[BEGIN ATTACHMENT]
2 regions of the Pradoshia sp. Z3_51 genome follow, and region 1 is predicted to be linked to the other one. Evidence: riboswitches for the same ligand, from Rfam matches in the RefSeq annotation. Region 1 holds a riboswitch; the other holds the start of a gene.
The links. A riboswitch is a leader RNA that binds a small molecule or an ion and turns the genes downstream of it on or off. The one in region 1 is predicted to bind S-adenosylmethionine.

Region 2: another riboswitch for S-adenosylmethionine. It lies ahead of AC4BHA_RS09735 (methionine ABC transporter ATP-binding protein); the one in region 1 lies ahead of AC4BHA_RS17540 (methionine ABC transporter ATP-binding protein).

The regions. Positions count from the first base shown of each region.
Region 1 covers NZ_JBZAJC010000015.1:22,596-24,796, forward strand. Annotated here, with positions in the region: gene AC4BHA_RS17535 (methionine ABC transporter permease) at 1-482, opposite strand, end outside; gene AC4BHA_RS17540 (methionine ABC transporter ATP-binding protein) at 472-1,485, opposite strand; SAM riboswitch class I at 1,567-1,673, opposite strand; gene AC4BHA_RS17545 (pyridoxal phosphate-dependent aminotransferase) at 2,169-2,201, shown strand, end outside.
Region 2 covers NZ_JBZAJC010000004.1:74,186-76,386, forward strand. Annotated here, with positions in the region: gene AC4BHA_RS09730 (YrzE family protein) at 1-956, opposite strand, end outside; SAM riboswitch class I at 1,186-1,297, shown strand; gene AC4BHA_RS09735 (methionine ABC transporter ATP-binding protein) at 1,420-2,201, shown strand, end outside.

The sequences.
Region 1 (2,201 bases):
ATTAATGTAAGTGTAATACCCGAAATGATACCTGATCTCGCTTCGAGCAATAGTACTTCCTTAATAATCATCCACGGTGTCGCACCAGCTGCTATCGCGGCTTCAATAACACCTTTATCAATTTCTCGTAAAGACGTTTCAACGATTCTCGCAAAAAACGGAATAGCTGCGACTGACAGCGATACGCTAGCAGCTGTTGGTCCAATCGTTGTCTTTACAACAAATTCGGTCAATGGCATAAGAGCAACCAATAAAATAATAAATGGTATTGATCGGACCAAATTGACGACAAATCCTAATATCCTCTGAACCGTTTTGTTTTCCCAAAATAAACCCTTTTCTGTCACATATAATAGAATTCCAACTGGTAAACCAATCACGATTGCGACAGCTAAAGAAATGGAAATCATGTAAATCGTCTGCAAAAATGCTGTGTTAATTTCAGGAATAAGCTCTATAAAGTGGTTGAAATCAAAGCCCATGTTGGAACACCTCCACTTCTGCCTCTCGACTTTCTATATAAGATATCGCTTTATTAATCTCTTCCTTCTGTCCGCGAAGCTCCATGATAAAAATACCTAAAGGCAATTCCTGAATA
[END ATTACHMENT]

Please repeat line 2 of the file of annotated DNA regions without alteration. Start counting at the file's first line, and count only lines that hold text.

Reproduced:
The links. A riboswitch is a leader RNA that binds a small molecule or an ion and turns the genes downstream of it on or off. The one in region 1 is predicted to bind S-adenosylmethionine.